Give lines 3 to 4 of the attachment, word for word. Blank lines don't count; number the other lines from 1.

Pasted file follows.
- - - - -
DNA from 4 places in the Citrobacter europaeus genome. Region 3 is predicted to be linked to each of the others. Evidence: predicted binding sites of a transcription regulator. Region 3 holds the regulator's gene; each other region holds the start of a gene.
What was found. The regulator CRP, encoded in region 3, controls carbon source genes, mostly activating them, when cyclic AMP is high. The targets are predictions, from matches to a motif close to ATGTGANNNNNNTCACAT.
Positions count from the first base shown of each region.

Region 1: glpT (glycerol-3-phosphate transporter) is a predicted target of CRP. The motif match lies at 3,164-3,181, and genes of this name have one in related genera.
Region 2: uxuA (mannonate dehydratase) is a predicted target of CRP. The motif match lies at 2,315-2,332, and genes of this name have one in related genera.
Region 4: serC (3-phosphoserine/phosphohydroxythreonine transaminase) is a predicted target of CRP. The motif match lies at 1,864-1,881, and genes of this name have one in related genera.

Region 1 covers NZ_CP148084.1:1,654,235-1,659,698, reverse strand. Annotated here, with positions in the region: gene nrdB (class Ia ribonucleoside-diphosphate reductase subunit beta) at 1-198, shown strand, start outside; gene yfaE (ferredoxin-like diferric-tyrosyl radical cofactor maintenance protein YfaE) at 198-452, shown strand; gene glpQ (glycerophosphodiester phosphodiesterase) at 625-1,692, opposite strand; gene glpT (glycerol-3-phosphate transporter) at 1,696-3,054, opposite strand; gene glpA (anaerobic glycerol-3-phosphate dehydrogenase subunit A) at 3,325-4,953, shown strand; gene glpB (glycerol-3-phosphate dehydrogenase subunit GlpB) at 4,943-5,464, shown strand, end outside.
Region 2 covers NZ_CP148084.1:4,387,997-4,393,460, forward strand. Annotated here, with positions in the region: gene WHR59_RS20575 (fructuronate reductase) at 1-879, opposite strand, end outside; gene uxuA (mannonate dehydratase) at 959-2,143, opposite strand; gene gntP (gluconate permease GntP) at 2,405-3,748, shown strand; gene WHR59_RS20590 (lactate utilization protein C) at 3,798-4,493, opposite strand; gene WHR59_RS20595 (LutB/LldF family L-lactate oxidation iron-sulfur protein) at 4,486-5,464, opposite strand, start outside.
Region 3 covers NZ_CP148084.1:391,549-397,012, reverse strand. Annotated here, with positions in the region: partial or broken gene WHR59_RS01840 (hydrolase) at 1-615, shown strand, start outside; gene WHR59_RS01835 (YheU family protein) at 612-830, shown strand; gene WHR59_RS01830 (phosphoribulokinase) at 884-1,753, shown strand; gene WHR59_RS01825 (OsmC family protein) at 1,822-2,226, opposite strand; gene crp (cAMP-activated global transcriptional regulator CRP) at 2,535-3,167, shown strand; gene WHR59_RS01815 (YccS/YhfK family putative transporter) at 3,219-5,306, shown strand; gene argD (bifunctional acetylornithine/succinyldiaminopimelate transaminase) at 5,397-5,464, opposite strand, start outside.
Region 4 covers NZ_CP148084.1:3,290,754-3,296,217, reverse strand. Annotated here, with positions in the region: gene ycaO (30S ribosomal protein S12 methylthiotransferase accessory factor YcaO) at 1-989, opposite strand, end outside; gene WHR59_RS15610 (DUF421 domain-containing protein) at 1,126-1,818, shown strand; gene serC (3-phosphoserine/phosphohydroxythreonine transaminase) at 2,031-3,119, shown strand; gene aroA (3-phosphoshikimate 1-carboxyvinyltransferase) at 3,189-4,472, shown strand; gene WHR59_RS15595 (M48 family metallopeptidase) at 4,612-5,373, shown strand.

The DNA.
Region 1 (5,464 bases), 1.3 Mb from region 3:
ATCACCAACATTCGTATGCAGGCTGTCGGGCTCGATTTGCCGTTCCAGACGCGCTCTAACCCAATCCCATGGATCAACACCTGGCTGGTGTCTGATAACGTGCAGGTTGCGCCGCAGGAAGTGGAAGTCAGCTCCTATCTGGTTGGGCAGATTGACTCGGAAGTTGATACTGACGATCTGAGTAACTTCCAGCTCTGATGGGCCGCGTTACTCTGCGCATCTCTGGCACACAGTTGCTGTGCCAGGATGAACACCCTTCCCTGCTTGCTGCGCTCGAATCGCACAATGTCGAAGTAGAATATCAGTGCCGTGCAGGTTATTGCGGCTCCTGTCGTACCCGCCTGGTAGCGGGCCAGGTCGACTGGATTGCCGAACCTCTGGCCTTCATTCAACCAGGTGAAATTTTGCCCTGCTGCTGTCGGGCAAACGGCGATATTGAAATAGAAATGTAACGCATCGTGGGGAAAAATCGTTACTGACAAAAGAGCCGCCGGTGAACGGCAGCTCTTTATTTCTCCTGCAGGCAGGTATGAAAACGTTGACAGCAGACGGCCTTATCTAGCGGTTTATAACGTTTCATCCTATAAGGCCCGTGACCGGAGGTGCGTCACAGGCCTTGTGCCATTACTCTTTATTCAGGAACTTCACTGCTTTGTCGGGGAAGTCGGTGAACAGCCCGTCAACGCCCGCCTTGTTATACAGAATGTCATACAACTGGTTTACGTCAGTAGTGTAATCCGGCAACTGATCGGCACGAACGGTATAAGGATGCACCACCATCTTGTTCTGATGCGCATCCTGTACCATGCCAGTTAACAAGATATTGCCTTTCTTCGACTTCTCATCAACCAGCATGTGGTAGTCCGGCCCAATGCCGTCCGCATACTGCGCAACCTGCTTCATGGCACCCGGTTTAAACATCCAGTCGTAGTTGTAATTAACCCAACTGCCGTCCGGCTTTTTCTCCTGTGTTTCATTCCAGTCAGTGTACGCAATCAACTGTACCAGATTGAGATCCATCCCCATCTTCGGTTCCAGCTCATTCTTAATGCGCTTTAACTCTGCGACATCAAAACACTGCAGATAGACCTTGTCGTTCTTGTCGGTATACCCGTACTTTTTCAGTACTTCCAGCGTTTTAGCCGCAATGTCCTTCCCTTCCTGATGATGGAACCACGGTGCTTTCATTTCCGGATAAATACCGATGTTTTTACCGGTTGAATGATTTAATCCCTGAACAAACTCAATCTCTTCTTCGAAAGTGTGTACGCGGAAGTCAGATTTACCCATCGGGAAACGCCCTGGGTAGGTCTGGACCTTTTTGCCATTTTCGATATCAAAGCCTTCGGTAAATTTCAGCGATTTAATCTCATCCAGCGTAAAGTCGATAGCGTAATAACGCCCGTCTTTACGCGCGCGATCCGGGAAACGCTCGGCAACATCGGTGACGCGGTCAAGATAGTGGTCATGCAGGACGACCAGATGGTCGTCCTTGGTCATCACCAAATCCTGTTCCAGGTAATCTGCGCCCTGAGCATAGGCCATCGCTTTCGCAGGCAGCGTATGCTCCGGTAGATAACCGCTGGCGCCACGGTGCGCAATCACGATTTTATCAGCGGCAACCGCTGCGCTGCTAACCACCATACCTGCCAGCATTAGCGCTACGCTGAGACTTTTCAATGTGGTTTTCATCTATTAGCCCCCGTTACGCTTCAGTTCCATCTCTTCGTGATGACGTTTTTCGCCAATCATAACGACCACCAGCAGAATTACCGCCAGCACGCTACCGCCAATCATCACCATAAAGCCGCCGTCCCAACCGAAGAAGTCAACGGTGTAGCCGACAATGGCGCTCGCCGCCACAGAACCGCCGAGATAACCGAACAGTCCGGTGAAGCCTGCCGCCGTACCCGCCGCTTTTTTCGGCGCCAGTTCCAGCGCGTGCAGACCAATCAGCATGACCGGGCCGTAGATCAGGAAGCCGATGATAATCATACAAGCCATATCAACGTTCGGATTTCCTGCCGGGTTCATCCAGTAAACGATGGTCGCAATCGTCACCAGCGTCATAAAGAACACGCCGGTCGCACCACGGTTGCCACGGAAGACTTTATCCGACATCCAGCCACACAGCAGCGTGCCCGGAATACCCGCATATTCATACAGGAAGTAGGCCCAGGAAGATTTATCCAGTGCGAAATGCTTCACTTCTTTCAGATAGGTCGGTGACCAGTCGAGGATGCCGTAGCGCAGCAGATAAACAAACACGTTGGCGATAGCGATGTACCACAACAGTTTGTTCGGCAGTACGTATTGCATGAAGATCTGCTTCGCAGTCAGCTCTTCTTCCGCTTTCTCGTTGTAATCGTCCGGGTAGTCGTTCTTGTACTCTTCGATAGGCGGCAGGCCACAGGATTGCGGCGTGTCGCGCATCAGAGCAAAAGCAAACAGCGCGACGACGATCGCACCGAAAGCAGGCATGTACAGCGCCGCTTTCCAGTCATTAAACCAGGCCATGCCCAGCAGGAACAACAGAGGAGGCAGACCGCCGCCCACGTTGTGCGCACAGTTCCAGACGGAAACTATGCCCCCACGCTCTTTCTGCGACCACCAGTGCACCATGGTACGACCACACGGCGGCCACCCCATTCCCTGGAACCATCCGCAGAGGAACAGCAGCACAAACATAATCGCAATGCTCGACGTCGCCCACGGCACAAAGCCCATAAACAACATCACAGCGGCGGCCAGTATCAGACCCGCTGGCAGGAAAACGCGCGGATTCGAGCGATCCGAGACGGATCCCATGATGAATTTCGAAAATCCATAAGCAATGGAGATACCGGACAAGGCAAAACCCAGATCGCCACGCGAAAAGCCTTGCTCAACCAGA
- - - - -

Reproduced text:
Positions count from the first base shown of each region.

Region 1: glpT (glycerol-3-phosphate transporter) is a predicted target of CRP. The motif match lies at 3,164-3,181, and genes of this name have one in related genera.